I have two novels that I've worked on and been excited about in the past, but have always had to set aside when something more pressing came up to make me work on another novel that's now out. (The circumstances include winning contests that had publication as a prize, or getting an agent who wanted to market a particular series, or needing to work on the sequel to something successful, working with an editor to get a different novel out on time, and other similar things.) I always had these two on the back burner as Books Of My Heart. I love them both and believe in their potential. I'll finish both--I simply need to establish the order. Now I need to know which one would interest more readers.
So I'm coming to y'all! Here are the openings of both novels. Tell me in the comments (or answer in the Facebook poll) which one you would most likely buy and/or read.
The first is romantic suspense with a political edge. The second is for fantasy lovers and those who love a good "good witch" sort of yarn, like an episode of "Bewitched" or "Sabrina" (or even "Charmed," which is so much darker) gone wild. If you love fantasy, skip down. If you like romantic suspense with banter-dialogue, read on.
IN THE PUNDIT'S CORNER is the story of a woman who runs a cable TV program featuring a Rush Limbaugh/Bill O'Reilly-style pundit who comments on the political news of the day and always has a homily at the end, as though he were a priest--which is how many of his followers see him. Kate Underwood Fisher, however, knows he is at heart a showman. She doesn't let any of the politics bother her until the day a "consultant" shows up to evaluate the performance of her and her staff . . . ostensibly. She soon discovers his true purpose, which is to figure out if and how her personal pundit is sending signals and communications to a group of terrorists arranged in cells across the world. It doesn't help that their attraction is like that of huge electromagnets at their opposite poles. Soon it seems that the bad guys are "on" to them, as "accidents" and incidents begin happening, and she and Whit begin to run for their lives. . . .
All the Underwoods have guardian angels.
Furthermore, most of them claim to have seen their angels at least once during this life. A few are sure they've barely missed out--having heard the rustle of a drapery or caught a flash of light just as the save took place, but having been too occupied with the crisis in progress to pay attention until it was too late and the angel had flown.
Kay Underwood Fisher was one of the latter.
She hadn't seen her angel, but she definitely had one. Otherwise, that black Ford F-150 would've taken her out a nanosecond ago.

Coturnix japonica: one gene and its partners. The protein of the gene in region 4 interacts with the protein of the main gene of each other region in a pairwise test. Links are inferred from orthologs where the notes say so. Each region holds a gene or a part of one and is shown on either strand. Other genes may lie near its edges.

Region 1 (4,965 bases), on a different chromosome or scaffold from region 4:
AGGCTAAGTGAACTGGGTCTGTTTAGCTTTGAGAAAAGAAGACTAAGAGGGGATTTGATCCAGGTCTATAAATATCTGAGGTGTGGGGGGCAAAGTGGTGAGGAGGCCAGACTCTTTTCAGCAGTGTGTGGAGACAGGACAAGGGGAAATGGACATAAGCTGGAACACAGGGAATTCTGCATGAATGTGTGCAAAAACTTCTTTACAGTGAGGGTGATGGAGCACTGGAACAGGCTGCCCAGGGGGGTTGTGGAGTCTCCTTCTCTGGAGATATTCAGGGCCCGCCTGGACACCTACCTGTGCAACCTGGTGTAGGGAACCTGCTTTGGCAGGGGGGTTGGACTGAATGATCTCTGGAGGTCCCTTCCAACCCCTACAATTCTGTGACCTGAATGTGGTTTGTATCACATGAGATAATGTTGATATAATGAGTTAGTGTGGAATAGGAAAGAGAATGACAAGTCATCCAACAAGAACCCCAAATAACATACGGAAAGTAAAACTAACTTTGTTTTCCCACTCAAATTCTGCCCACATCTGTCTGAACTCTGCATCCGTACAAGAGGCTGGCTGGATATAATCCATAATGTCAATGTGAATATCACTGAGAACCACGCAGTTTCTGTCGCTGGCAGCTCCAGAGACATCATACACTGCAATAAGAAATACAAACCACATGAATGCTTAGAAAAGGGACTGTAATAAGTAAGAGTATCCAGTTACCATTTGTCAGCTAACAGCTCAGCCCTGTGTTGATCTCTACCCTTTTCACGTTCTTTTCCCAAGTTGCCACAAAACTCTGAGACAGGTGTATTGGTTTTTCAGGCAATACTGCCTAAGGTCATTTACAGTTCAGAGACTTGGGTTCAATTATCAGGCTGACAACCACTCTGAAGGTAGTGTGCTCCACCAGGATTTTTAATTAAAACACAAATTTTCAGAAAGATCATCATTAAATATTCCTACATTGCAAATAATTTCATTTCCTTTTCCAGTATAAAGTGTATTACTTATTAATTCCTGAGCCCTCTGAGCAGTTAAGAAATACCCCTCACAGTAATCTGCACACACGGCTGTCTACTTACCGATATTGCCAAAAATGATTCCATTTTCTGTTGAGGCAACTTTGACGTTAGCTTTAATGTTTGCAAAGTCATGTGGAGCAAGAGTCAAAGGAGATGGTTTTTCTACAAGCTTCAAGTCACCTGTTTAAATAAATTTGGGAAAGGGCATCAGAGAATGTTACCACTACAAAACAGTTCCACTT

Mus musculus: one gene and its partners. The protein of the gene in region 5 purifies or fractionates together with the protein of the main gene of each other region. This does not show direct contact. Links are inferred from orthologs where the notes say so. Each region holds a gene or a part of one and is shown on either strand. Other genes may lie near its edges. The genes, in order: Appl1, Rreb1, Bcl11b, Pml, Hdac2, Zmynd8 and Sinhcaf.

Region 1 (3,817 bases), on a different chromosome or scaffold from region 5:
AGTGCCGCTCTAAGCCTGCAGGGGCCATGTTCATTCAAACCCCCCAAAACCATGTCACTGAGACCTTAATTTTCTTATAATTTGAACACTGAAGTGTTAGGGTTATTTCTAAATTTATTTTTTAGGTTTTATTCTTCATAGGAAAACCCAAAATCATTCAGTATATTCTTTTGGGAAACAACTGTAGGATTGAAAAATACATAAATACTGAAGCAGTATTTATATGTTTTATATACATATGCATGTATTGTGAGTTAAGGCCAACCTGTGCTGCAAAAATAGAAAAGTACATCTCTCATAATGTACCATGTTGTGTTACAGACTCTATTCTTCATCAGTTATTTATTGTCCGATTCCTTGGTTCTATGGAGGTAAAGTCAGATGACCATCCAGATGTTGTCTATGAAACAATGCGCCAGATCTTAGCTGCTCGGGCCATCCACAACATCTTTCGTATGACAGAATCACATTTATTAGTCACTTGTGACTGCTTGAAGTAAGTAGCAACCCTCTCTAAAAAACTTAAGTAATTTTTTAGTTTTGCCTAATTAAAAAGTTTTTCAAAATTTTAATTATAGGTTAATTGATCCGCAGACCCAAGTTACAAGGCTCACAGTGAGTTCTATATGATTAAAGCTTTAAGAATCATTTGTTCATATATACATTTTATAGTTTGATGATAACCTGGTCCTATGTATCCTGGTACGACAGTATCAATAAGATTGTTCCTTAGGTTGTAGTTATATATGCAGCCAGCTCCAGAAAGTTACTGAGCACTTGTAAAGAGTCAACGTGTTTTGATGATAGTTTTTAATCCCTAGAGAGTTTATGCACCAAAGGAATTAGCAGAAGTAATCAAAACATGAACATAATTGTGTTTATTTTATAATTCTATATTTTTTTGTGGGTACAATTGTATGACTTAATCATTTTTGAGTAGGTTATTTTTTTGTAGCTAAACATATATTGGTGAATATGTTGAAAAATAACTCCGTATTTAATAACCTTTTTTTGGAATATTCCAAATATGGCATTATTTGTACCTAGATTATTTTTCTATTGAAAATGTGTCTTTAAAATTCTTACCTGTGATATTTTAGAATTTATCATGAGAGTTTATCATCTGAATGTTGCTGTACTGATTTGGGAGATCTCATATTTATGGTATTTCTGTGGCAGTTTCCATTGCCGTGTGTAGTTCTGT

"Help!" she shouted, flailing her arms from the muddy puddle at the curb where she'd landed. "I've broken my ankle."
The parking lot of Dallas Cable News Network was full of responsible types arriving to work right on time. The first to reach her was a rangy man in a plaid sportcoat. As others saw him taking charge, they detoured around, and she found herself looking him full in the face. An interesting face.
The face of a young leprechaun. Dreamsicle-toned hair in that boy-next-door-who-just-leaped-out-of-bed style. And freckles. Only a few scattered across his nose and cheeks, but still, enough to lend him a Dennis the Menace appeal.
The little-boy image faded from her mind as his resonant tenor filled her ears.
"Are you all right?" He offered his arm, a little awkwardly. Then he apparently realized what she'd said, and amended with, "I mean, other than the ankle."
A quick mental inventory told her everything was intact, except that her left foot was numb. It didn't hurt--it was oddly deadened, which worried her a lot more.
"I don't know if I can stand on it just yet." She tugged her skirt down over her knees. It had scrunched up to reveal quite a few inches of thigh, but it felt as if it had flown over her head in exactly the same way her dresses used to do when she was five years old.
"Where does it hurt?"
"My dignity," she choked out as a cloud of exhaust blew past. "My social standing. In fact, my standing at all." She rubbed at the ankle and tried to smile, but felt it turn into a grimace.
Skid marks traced a circuit around the parking lot and out onto the main road. Had nobody else heard or seen the truck? Maybe it had been really "black," in the sense of those secret government helicopters.